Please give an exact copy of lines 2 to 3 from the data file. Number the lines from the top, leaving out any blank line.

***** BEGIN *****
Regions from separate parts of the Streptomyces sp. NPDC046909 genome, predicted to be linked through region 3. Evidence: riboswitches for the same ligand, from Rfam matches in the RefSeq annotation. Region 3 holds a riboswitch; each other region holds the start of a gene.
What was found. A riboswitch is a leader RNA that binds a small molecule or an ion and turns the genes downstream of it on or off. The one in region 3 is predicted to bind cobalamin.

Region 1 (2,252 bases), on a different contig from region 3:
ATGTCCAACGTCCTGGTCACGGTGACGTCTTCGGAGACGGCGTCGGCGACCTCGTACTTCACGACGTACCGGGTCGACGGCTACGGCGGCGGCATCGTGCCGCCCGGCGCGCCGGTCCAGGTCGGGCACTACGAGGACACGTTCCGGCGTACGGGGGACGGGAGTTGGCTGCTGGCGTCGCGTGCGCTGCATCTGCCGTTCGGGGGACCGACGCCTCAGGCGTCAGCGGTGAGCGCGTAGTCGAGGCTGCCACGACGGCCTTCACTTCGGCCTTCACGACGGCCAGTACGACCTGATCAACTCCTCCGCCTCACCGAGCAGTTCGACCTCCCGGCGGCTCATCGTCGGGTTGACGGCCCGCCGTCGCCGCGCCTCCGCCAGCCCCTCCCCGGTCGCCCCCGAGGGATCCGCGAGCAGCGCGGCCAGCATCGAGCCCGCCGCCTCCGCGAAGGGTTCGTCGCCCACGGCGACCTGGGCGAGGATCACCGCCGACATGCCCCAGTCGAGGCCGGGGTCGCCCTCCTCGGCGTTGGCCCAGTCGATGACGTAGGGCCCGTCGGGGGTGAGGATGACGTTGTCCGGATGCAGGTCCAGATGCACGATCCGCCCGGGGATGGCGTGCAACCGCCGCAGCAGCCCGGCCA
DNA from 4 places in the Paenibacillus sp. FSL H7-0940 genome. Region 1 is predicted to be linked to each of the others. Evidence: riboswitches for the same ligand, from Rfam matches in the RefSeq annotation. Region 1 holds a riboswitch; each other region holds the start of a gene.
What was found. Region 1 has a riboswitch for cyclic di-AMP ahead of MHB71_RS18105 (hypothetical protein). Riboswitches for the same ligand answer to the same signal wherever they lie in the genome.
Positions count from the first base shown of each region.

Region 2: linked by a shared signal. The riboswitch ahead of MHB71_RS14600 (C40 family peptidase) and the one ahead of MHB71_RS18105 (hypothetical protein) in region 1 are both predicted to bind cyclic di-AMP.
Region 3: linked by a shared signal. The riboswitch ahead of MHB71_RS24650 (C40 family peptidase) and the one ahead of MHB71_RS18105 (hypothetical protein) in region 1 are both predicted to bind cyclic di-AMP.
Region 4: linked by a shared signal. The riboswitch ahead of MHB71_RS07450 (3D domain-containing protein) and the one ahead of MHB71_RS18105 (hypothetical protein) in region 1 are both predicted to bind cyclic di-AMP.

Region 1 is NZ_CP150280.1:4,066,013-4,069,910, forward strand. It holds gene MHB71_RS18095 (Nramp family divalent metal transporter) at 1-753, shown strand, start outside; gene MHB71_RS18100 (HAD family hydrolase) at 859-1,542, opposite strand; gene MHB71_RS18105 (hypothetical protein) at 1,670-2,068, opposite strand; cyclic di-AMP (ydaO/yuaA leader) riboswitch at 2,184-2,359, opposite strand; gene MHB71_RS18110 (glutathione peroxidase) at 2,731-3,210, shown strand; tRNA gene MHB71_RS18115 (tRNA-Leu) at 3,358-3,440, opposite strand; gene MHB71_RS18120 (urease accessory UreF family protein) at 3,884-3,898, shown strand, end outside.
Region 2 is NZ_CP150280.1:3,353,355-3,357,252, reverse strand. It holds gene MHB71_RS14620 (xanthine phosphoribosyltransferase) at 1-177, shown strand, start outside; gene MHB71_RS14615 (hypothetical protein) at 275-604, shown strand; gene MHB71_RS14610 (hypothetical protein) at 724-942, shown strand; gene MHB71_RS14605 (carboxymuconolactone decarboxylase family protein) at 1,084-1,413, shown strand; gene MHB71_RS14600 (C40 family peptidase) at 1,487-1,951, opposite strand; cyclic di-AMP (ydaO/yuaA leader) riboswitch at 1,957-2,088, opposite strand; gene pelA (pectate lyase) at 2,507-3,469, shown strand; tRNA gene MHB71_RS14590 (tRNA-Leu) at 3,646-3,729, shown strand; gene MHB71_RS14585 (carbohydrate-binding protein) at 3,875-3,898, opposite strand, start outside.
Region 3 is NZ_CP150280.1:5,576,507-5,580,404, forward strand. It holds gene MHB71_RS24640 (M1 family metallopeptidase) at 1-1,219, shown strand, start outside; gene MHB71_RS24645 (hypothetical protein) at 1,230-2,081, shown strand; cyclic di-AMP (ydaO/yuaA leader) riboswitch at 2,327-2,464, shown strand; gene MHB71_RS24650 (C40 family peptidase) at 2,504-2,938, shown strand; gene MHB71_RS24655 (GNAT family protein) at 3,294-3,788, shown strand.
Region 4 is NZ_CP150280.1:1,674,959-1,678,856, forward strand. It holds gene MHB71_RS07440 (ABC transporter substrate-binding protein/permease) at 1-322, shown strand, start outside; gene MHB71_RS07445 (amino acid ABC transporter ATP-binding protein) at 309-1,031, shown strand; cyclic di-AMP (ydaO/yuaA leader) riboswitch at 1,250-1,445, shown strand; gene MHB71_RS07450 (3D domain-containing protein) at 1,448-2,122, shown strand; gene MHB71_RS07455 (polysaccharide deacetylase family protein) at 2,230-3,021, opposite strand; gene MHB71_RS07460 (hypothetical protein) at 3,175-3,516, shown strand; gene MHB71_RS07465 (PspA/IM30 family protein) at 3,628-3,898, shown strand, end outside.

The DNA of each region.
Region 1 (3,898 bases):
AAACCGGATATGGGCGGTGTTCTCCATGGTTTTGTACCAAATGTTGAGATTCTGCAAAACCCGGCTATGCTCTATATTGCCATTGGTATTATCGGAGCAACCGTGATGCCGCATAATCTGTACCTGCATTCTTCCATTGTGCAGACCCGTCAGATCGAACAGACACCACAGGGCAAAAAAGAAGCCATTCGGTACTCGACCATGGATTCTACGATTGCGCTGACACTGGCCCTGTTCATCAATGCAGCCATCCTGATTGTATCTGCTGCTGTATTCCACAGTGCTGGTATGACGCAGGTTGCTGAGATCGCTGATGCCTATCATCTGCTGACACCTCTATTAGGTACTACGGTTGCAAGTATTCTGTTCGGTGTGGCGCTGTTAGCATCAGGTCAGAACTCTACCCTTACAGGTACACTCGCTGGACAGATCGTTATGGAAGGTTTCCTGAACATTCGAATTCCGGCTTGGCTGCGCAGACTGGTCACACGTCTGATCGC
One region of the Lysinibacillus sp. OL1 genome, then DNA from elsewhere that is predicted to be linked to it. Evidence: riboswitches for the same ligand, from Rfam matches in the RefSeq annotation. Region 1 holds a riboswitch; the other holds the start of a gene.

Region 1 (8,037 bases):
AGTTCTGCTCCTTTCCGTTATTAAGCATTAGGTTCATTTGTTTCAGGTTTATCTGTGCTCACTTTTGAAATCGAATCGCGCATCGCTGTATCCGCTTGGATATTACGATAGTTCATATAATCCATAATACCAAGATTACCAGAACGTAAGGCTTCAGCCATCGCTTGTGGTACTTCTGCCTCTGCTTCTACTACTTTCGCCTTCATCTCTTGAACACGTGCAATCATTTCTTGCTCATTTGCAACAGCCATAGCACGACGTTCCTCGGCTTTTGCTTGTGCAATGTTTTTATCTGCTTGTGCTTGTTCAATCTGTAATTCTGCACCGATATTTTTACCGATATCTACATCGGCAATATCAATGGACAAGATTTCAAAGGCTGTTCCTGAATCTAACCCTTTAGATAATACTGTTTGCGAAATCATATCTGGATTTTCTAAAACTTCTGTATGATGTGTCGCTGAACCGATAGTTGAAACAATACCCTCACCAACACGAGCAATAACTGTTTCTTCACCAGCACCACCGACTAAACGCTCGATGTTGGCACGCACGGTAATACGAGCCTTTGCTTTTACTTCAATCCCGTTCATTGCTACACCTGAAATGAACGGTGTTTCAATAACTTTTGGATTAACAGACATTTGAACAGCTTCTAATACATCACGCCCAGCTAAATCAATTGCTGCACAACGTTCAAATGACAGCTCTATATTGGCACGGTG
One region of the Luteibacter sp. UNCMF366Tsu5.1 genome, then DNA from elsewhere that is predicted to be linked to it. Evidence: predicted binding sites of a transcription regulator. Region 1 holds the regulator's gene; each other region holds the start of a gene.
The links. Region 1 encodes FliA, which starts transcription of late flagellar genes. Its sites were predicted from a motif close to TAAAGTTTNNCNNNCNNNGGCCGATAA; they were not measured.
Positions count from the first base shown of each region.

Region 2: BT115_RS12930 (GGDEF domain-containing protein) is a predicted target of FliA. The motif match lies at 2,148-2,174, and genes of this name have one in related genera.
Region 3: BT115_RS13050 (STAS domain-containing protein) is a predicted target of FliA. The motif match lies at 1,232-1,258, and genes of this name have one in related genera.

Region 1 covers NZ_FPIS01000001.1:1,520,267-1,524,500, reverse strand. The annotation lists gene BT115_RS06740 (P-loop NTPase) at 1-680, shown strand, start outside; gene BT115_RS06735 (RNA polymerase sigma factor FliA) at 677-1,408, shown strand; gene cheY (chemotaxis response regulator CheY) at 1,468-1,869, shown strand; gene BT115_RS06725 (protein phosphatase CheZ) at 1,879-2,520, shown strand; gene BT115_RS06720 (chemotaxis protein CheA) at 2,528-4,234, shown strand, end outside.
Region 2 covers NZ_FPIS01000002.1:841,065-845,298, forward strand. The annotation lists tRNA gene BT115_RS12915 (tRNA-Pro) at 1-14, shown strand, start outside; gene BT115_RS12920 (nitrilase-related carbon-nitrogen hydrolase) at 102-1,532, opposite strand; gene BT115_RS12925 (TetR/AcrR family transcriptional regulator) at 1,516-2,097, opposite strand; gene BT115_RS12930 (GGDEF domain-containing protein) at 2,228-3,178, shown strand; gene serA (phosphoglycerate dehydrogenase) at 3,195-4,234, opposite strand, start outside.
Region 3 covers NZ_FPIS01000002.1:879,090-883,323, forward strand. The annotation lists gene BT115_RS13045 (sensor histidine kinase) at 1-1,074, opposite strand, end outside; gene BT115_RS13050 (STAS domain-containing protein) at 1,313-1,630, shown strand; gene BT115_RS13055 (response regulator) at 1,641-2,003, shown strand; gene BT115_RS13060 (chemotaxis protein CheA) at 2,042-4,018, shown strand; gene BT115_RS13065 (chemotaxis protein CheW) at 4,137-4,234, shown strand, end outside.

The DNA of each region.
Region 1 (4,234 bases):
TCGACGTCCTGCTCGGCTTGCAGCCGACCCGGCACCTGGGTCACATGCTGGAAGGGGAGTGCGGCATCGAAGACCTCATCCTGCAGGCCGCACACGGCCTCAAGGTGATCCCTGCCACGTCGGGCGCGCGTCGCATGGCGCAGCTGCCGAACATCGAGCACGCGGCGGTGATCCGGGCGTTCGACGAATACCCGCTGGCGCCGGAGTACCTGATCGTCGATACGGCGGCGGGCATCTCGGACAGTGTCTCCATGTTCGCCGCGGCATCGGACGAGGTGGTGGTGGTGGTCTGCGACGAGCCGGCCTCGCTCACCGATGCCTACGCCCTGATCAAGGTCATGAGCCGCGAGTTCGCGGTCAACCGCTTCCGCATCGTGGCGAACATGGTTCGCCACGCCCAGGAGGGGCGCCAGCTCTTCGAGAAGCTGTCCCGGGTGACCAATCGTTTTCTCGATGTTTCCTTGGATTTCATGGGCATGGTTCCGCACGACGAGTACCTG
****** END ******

What was found. A riboswitch is a leader RNA that binds a small molecule or an ion and turns the genes downstream of it on or off. The one in region 3 is predicted to bind cobalamin.

Region 1 (2,252 bases), on a different contig from region 3: